The PET scanner was equipped with a 21.6-cm axial field of view. Imaging time was three minutes per bed position. Patients and controls were scanned over the abdomen region. Images were reconstructed in a 168 × 168 matrix with a 5-mm pixel size using a two-dimensional ordered subset, reconstruction true X, four iterations, and a 21 subsets all-pass filter. Attenuation correction was performed using the previously obtained CT scan reconstructed with an extended field of view. Images were processed with a smoothing filter assuming a full-width at half maximum (FWHM) of 5 mm (with a post-filter assuming a FWHM of 5 mm). After processing of stand-alone CT and PET images, a fusion data set with a transaxial slice thickness of 5 mm was assembled.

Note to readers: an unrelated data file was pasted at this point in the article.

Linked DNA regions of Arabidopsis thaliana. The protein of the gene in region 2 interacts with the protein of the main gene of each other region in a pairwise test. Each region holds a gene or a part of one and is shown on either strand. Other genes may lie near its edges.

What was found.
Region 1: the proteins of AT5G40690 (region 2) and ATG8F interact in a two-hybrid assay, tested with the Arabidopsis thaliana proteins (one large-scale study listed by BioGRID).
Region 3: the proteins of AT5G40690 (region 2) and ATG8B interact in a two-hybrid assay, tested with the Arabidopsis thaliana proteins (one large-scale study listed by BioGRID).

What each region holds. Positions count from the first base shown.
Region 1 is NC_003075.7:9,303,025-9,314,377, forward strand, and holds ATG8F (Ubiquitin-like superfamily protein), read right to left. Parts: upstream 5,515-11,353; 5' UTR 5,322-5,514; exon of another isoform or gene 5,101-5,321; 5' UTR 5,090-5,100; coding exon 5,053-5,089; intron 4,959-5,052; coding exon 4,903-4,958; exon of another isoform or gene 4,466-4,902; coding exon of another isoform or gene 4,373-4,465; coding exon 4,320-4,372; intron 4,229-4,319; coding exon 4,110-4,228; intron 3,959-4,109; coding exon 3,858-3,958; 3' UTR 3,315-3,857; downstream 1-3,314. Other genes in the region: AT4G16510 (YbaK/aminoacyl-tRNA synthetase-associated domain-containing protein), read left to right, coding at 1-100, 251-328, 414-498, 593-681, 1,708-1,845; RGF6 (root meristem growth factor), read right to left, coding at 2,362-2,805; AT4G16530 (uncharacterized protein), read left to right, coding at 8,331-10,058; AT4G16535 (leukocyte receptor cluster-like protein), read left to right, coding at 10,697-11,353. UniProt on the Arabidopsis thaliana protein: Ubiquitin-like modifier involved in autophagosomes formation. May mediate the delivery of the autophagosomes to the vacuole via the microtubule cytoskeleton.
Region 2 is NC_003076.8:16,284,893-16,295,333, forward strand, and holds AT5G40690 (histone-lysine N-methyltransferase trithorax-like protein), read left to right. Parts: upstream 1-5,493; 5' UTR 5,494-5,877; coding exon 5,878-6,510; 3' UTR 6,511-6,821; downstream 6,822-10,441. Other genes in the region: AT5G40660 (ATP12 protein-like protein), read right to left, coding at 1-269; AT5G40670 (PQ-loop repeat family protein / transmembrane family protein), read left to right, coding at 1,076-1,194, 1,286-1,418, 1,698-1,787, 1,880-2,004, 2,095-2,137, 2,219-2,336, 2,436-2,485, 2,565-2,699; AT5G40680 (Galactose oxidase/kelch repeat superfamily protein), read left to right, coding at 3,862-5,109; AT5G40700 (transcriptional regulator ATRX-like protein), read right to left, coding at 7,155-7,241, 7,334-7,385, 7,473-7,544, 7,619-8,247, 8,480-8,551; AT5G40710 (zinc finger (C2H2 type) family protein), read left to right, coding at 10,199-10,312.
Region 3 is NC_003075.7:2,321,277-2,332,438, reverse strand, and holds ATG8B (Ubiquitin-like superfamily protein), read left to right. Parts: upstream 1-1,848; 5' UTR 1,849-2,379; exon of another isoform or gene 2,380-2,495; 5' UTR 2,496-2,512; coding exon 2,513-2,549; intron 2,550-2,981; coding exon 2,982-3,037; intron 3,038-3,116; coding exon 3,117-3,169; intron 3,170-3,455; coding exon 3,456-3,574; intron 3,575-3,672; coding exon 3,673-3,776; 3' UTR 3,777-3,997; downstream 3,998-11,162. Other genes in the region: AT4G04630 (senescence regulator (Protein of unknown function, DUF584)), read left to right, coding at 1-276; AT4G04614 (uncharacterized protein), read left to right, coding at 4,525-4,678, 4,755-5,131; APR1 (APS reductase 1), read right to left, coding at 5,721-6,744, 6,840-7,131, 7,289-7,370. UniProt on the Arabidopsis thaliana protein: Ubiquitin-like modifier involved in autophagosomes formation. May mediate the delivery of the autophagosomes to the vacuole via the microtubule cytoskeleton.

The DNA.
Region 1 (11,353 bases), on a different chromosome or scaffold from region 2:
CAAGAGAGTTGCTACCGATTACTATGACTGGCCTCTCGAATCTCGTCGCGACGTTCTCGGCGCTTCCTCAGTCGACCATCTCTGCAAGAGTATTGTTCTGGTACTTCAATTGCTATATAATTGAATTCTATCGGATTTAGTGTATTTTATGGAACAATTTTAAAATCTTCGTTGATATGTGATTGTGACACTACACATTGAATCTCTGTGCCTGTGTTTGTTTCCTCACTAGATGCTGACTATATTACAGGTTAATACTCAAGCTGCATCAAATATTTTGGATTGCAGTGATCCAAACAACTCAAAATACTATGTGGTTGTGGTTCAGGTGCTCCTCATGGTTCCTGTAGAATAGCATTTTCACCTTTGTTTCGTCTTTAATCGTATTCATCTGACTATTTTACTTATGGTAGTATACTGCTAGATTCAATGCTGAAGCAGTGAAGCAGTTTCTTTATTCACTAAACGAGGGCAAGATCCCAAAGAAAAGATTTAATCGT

The area under the curve (AUC) was calculated using the trapezoid rule to retrieve integrated values of the measured parameters. Therefore, AUC over 30 minutes (AUC30) was calculated as plasma concentrations/activity at 0–30 minutes (C0-C30) and AUC over 60 minutes (AUC60) of concentration/activity at 0–60 minutes (C0-C60) after test meal ingestion: AUC30 = ((C0 + C10)*10/2) + ((C10 + C20)*10/2) + ((C20 + C30)*10 /2) and AUC60 = AUC30 + ((C30 + C60)*30/2). In the case of [11C]MET uptake: AUC60 = (C15 + C30)*15/2 + ((C30 + C60)*30/2). Delta represents the incremental growth over time and is the difference between concentrations of a measured parameter at two different time points.

Imaging analysis